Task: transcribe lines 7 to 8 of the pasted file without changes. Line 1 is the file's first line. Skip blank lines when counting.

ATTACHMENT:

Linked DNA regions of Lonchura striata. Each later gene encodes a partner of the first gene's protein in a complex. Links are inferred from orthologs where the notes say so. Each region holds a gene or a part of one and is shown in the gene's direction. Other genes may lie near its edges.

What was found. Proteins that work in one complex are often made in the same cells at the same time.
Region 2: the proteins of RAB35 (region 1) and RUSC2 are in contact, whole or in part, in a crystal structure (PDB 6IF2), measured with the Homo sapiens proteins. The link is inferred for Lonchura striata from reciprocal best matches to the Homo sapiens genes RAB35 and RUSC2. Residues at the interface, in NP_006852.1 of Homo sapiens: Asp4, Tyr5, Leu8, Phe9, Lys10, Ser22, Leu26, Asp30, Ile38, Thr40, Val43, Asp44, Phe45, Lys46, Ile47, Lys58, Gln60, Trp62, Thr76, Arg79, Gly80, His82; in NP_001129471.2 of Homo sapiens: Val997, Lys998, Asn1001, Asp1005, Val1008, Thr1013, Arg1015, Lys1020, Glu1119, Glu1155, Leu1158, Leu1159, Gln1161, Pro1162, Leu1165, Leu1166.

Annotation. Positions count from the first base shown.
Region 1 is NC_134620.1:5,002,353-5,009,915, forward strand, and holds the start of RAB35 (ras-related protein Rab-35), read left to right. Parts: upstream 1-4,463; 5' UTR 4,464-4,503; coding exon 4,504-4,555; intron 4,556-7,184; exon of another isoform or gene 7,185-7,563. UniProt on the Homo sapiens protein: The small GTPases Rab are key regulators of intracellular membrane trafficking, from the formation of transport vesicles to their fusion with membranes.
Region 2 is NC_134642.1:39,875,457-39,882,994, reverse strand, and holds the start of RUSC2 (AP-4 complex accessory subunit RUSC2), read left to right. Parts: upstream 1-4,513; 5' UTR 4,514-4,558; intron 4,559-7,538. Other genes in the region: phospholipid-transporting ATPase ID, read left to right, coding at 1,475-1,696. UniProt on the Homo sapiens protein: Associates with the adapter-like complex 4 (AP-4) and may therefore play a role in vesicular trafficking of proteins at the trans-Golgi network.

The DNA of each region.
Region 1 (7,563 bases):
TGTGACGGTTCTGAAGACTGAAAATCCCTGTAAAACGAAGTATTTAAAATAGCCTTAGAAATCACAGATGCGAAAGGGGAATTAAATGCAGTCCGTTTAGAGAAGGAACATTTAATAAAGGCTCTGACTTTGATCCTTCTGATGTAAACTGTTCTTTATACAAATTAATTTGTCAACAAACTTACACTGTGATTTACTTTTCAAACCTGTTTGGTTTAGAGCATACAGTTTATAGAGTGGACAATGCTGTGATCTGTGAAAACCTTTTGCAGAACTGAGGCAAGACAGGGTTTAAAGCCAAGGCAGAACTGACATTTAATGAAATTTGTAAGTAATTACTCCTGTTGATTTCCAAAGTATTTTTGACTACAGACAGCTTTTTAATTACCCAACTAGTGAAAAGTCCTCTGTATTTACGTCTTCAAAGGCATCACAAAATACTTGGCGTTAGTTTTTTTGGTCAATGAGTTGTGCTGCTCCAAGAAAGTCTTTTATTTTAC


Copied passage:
The DNA of each region.
Region 1 (7,563 bases):